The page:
Chapter Reports, Spring 2019
Reports from Science for the People chapters across the United States.
Ann Arbor, Atlanta, Boston, College Park, East Tennessee, New York City, Twin Cities, and Western Massachusetts chapters of SftP
The Ann Arbor chapter of SftP has recently focused on the issues of climate change, reproductive justice, and solidarity strategy.
Actions around climate change have primarily been in collaboration with the Climate Action Movement (CAM) at the University of Michigan to put pressure on the U-M President and administration to develop a plan for carbon neutrality that is aggressive and incorporates the principles of environmental justice. SftP members were instrumental in aggregating data to assess University progress toward climate goals and, with CAM, developed a set of emissions reductions targets in accordance with the the latest IPCC recommendations for limiting warming to 1.5C. SftP and CAM members drafted resolutions based on the recommendations, which were then passed unanimously through student and faculty governments. Current work is focused on garnering a commitment in adherence to these recommendations from the President and Regents of the university, with tactics including official testimony, op-eds in university publications, and organizing direct actions.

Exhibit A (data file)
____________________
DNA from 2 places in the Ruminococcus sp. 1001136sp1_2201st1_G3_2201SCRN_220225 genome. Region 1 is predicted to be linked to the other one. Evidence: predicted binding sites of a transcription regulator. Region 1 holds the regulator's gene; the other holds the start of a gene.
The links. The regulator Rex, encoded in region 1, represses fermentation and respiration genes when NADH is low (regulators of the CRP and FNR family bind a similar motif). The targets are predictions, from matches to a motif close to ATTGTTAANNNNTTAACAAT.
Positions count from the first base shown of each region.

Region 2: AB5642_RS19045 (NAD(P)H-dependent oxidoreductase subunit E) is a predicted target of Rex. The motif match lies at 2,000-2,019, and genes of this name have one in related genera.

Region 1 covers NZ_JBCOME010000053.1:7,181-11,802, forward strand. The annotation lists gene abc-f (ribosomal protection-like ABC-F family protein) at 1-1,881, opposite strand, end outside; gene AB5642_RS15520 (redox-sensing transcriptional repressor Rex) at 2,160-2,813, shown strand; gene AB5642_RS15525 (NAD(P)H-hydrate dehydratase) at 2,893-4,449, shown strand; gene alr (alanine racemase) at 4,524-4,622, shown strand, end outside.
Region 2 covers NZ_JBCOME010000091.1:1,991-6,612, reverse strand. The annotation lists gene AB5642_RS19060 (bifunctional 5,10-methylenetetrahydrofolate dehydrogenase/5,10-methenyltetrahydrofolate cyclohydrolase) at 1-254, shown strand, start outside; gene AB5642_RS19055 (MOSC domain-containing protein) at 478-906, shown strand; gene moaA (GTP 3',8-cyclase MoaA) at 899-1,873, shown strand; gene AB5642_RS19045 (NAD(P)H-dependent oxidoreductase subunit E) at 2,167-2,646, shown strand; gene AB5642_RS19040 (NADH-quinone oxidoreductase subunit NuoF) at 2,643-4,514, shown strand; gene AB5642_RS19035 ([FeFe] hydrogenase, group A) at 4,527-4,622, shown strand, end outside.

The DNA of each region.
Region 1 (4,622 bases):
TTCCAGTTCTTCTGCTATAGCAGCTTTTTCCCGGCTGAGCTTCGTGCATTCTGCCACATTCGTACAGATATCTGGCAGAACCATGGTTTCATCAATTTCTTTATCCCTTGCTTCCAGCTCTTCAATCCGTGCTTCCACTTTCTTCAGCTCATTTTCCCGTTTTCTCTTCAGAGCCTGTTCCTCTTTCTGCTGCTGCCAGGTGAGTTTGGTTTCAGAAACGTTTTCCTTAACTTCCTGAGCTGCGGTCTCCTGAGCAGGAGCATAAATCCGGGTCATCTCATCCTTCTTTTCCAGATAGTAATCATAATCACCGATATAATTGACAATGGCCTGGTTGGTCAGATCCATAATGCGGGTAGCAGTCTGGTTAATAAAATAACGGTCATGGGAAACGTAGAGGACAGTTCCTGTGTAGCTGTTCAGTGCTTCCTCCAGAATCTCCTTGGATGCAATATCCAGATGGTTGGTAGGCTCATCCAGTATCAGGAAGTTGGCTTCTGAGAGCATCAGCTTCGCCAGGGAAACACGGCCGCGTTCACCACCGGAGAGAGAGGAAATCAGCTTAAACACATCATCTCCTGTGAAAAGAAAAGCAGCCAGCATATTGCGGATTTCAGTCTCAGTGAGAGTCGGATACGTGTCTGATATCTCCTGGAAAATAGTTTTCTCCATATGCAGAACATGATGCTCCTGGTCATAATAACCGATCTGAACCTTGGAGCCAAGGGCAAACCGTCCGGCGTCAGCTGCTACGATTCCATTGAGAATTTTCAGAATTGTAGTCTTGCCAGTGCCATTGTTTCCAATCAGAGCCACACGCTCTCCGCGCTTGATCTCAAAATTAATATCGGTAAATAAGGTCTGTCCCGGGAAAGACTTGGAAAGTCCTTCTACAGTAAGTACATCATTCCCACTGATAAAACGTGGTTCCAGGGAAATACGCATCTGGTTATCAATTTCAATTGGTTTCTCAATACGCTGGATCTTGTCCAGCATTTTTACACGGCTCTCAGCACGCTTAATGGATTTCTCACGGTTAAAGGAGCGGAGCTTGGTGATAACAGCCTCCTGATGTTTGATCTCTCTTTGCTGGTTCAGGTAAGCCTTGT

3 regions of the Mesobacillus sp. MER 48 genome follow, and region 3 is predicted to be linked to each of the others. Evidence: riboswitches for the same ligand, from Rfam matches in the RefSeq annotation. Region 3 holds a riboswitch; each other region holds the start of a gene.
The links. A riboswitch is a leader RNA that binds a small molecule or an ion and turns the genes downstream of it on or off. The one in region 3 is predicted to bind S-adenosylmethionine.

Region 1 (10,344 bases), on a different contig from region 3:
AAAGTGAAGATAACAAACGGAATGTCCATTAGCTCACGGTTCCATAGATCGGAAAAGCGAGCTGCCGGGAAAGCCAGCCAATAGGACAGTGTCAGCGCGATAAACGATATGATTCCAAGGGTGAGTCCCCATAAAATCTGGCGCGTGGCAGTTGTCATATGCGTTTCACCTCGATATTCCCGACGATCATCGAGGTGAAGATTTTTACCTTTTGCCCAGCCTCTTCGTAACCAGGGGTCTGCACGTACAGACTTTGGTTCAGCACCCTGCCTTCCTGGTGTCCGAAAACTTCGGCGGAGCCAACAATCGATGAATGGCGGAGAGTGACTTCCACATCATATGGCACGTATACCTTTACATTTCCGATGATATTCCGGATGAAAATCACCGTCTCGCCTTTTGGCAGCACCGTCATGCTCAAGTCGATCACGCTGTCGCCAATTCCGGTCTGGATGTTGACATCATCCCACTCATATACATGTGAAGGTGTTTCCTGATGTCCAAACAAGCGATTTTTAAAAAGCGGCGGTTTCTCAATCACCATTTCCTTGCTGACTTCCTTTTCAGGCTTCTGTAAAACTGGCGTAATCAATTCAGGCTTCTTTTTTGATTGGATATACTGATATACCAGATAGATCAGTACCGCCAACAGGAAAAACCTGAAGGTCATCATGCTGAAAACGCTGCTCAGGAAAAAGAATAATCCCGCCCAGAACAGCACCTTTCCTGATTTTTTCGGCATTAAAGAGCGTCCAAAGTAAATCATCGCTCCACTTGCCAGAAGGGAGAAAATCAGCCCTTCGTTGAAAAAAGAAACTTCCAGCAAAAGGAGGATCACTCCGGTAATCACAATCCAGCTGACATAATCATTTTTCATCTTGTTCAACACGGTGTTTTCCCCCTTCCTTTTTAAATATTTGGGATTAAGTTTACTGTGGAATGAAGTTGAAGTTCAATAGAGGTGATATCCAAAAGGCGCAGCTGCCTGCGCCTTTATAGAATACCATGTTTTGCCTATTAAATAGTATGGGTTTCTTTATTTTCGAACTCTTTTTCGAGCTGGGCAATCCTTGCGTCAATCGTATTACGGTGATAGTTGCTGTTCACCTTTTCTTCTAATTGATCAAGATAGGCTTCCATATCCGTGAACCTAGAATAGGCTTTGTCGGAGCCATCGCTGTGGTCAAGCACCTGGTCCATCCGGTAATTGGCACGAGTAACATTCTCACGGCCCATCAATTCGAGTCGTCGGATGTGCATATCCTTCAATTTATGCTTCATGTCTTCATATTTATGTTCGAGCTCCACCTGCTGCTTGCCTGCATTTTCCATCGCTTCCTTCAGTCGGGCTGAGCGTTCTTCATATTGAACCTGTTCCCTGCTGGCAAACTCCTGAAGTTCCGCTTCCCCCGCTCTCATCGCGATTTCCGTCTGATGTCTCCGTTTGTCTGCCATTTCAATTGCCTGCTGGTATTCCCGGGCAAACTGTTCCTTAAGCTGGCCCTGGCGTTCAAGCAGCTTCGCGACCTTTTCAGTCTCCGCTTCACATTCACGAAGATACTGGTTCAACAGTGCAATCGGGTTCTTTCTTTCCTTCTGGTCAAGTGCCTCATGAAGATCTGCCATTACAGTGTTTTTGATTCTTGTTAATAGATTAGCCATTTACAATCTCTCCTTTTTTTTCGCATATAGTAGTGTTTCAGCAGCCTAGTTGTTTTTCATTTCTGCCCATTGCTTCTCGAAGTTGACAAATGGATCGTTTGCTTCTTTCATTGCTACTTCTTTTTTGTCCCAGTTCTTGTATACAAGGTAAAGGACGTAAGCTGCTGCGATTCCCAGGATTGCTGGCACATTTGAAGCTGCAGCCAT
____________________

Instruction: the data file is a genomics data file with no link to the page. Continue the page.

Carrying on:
We have also been working to introduce those engaged in climate action to a larger critique of the social structures at the root of the climate crisis. Along these lines, we have partnered with the local Marxist Collective to host Jason Moore for several speaking engagements at the University in spring 2019. Jason Moore is an environmental historian known for his books and essays on environmental history, capitalism, and social theory. Furthermore, a subgroup of SftP members are actively advocating to incorporate a course in the School for Environment and Sustainability’s core curriculum at U-M that more adequately incorporates environmental justice, critical analysis, and environmental ethics.
SftP members have conducted a number of direct actions in solidarity with larger campaigns. These have included: targeting events hosted by banks responsible for financing environmentally destructive pipelines with blatant disregard of Indigenous land and rights; advocating for effective and unbiased local police oversight; debunking pseudo-scientific claims made by an anti-immigrant speaker.